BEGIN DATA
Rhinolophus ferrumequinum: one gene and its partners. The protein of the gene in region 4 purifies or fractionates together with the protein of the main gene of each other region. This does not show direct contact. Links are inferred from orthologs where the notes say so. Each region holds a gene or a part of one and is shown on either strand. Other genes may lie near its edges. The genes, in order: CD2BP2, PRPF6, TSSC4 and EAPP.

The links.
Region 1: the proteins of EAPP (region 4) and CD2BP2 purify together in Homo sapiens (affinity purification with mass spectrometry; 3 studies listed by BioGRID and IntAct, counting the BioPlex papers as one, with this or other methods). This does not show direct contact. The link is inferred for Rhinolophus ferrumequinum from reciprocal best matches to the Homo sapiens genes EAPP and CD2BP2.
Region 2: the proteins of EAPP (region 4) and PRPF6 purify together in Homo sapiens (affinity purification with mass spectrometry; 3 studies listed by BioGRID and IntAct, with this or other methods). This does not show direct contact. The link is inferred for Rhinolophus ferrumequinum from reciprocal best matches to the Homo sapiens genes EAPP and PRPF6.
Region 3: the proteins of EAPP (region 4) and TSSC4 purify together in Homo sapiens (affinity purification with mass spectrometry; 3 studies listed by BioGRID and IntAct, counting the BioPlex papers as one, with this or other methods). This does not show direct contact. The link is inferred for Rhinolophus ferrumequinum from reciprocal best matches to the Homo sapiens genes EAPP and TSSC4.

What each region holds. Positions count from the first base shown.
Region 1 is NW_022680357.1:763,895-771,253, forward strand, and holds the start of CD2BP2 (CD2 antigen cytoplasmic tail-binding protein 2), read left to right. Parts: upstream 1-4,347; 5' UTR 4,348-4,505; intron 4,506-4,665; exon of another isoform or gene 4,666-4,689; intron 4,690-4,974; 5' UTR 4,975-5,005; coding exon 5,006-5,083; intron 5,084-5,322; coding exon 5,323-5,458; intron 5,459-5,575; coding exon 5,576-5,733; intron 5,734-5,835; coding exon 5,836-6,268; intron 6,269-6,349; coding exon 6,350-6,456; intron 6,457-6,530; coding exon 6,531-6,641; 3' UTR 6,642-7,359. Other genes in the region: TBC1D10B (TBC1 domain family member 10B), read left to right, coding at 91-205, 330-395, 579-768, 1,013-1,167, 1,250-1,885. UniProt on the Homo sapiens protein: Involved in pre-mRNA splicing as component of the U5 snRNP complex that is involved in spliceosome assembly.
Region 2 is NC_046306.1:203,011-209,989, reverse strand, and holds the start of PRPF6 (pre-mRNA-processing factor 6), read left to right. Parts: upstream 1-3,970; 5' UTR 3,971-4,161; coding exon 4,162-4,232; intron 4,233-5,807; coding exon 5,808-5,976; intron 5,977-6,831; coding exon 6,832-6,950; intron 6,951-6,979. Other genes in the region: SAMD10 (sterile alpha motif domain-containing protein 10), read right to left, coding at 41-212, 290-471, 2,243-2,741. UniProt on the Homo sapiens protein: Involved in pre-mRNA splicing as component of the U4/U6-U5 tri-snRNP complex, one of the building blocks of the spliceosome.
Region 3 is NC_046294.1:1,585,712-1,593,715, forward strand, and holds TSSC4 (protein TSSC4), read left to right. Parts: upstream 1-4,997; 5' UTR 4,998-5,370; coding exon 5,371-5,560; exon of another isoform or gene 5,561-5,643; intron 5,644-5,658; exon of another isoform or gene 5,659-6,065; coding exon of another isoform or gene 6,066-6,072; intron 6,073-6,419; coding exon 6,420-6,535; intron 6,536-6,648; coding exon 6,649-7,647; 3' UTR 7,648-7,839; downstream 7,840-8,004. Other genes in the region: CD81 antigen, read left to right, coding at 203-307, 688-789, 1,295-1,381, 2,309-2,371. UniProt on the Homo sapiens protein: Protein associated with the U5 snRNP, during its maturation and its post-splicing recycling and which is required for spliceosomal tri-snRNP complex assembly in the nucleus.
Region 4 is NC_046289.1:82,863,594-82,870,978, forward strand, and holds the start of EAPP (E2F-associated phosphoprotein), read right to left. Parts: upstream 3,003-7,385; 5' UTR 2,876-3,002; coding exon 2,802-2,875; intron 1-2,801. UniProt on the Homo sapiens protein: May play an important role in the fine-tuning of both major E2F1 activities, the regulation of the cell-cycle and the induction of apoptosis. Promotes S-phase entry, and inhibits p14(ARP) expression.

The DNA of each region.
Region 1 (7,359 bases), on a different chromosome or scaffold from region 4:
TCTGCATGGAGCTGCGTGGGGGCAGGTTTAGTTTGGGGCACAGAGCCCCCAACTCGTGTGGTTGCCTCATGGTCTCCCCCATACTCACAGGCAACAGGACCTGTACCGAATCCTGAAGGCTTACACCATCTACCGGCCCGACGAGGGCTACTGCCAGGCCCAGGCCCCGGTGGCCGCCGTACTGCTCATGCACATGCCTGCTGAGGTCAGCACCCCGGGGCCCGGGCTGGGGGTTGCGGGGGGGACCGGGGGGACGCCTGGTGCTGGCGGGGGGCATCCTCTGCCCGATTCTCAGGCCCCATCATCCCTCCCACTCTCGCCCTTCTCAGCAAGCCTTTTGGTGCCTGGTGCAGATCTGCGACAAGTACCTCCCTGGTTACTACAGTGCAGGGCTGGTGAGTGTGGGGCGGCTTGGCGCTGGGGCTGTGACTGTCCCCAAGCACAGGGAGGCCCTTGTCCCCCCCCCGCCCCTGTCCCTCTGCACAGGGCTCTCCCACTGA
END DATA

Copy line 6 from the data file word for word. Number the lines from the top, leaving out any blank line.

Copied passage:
What each region holds. Positions count from the first base shown.